In an opinion Tuesday, Judge Crotty preliminarily enjoined New York State from enforcing unauthorized practice of law (“UPL”) regulations against a non-profit that counsels New Yorkers facing debt-collection actions (see our prior coverage here).

Judge Crotty found that UPL regulations were commonly upheld as regulating conduct, but, as applied to the that the program at issue, the UPL regulations governed speech:

[M]any UPL cases have focused on specific “conduct” that non-lawyers sought to undertake. Non-lawyers have been excluded from “drafting” pleadings and “filing” legal documents. Conduct could also include “representing” clients in a courtroom or proceeding.

These conduct-focused cases are inapposite, as Plaintiffs do not seek to do any of these activities. The AJM program does not allow Justice Advocates to file pleadings, represent clients in court, or handle client funds. Their counsel is limited to out-of-court verbal advice.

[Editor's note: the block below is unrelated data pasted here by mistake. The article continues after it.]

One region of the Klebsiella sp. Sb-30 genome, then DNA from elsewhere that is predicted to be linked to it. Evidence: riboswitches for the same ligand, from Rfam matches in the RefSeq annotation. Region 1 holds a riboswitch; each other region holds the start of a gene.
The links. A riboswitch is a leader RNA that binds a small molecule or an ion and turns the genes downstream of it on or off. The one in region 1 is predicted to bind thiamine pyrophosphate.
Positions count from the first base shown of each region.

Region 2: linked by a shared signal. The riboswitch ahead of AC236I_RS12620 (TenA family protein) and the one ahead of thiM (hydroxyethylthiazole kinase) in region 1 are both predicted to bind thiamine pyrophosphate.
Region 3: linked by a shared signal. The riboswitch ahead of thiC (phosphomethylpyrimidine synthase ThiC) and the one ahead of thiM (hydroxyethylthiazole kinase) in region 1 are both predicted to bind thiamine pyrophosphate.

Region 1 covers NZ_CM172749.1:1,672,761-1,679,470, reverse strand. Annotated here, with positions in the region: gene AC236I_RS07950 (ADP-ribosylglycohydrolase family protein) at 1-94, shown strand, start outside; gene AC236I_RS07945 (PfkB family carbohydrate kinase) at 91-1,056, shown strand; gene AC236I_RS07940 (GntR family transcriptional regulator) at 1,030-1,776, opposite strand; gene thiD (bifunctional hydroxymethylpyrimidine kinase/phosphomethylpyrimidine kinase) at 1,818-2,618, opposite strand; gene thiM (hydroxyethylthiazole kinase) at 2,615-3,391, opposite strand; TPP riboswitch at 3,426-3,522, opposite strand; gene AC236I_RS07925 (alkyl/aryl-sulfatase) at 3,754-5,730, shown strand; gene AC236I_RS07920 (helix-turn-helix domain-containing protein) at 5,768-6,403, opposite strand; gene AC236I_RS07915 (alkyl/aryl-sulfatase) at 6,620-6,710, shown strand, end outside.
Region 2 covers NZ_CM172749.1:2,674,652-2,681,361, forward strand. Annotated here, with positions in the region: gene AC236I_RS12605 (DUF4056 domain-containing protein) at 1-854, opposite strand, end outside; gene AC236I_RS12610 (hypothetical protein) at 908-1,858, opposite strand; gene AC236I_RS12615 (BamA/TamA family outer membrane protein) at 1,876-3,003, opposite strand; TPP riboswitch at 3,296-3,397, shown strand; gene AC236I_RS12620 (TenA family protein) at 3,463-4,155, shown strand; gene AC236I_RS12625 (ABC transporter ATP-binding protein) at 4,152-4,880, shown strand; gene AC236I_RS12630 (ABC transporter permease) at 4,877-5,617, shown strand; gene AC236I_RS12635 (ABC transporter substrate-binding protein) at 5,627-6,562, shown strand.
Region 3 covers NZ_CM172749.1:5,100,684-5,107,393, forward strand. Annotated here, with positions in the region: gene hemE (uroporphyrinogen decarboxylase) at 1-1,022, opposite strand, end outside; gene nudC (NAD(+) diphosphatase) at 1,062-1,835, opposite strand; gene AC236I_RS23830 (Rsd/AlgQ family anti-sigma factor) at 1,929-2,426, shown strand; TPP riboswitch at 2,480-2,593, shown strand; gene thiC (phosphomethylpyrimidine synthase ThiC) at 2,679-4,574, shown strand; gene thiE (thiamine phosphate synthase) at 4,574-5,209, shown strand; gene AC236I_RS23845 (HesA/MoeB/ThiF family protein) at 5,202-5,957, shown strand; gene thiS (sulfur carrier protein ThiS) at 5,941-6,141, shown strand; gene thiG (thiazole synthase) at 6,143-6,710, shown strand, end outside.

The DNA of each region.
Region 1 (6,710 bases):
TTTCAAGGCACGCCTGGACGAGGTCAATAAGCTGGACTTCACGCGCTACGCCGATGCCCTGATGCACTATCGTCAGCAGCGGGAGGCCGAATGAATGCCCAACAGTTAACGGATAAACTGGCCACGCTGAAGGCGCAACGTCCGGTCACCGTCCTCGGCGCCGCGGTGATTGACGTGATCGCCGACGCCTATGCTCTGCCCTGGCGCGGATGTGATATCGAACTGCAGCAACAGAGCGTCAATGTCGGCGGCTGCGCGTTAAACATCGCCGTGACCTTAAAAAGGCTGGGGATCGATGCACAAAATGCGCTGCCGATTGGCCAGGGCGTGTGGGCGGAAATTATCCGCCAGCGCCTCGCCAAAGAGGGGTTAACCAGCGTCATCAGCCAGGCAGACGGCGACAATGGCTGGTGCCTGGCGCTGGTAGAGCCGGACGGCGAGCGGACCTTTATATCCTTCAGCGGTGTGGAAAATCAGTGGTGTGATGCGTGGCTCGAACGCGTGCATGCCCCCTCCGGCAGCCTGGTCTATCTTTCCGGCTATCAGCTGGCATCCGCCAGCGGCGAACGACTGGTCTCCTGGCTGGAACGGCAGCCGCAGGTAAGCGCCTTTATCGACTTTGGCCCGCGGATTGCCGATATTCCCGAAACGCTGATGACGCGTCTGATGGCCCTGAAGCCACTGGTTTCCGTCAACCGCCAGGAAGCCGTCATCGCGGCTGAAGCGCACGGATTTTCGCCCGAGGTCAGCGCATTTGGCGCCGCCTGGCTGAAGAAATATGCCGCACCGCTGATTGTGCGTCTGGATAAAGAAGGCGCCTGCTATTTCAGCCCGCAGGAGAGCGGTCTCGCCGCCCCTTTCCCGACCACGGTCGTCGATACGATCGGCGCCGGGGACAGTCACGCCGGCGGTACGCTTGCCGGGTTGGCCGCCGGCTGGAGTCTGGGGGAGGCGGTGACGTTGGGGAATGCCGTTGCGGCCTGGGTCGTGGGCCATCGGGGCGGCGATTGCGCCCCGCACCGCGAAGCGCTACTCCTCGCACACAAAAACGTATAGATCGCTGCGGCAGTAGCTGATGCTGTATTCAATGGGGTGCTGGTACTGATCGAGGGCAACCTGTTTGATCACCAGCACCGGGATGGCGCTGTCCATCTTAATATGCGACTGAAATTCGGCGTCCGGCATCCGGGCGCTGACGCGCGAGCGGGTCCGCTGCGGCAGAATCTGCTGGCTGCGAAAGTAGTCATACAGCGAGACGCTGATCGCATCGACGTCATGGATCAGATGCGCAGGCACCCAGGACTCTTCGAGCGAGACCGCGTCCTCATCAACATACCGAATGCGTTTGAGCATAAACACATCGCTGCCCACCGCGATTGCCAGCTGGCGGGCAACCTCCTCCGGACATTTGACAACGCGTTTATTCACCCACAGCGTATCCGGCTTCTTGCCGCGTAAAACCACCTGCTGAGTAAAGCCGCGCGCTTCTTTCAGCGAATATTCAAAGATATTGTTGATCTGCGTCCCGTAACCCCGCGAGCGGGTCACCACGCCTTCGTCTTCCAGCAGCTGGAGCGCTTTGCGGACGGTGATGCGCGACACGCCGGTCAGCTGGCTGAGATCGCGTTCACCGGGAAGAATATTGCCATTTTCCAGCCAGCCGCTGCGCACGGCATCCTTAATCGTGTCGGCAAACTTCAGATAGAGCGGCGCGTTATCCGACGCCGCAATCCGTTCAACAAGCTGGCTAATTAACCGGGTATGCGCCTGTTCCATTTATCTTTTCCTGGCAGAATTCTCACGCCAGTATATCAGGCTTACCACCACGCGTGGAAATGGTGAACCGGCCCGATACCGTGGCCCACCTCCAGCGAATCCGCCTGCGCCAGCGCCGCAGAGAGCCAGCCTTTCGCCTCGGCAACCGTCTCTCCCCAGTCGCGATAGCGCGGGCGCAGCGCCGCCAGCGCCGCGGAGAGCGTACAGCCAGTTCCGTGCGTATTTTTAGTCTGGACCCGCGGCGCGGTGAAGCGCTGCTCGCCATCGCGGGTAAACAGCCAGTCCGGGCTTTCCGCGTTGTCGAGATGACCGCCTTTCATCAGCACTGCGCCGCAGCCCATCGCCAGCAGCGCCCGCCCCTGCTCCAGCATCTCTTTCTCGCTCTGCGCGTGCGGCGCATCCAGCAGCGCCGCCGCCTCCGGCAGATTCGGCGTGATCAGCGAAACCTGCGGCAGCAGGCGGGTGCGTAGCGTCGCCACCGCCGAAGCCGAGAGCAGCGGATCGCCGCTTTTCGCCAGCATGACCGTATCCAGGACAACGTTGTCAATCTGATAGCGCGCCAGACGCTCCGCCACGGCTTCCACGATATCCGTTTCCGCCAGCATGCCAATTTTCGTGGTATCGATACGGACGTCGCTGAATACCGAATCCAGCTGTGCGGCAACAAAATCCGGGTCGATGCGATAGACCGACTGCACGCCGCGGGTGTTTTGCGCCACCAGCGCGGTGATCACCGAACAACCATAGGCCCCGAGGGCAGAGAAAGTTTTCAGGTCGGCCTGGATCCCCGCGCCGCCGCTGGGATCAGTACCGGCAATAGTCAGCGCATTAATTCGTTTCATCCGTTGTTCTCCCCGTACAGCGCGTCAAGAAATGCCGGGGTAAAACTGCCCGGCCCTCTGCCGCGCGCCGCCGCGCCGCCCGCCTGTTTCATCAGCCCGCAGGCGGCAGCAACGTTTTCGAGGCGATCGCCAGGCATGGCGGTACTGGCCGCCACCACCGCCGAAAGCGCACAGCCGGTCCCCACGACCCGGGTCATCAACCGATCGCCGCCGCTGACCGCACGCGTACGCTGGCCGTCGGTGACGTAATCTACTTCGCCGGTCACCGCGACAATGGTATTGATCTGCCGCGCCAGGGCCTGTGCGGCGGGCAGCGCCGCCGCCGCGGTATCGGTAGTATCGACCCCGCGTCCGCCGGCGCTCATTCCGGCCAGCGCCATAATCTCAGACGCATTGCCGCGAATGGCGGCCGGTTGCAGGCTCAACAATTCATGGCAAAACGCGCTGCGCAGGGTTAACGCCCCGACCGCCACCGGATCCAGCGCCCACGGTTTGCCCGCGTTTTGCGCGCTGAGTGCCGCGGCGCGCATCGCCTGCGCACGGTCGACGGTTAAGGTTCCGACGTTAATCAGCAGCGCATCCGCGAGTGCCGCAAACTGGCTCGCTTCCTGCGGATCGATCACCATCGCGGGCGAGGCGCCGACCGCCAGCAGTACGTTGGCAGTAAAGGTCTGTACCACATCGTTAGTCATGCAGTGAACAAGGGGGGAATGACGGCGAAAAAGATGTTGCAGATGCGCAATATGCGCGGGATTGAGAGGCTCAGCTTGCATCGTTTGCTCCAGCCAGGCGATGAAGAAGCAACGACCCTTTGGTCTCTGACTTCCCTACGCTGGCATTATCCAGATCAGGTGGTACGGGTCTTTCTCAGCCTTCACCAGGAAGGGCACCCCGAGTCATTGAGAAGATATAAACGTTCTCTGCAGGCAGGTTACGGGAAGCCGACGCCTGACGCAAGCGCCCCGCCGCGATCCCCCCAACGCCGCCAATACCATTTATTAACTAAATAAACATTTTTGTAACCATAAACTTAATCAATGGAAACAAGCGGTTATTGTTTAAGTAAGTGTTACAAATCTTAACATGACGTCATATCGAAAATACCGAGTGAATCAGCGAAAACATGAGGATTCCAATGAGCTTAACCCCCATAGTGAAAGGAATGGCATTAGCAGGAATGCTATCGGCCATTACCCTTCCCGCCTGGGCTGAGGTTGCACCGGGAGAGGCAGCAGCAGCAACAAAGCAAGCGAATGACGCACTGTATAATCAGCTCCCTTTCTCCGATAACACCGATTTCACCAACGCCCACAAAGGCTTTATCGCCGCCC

Judge Crotty further found that, in the context of this case, the UPL regulations operated, impermissibly, as a “content-based” regulation on speech:

If Justice Advocates provide non-legal advice about a client’s debt problem (by, for example, advising that person to cut down on spending to pay off debts), the UPL rules do not apply. But if they provide legal advice about how to respond to the client’s debt problem (by advising that person on how they should fill out the State-Provided Answer Form, based on their specific circumstances), the UPL rules forbid their speech. Their actions are therefore, by definition, content-based speech.

Concluding that Plaintiffs’ legal advice is content-based speech is not only in line with modern First Amendment authority; it is also the intuitive result. At its core, Plaintiffs’ action is indisputably speech, not conduct. “If speaking to clients is not speech, the world is truly upside down.” The Court shall not ignore common sense by construing Plaintiffs’ legal advice as something it is not.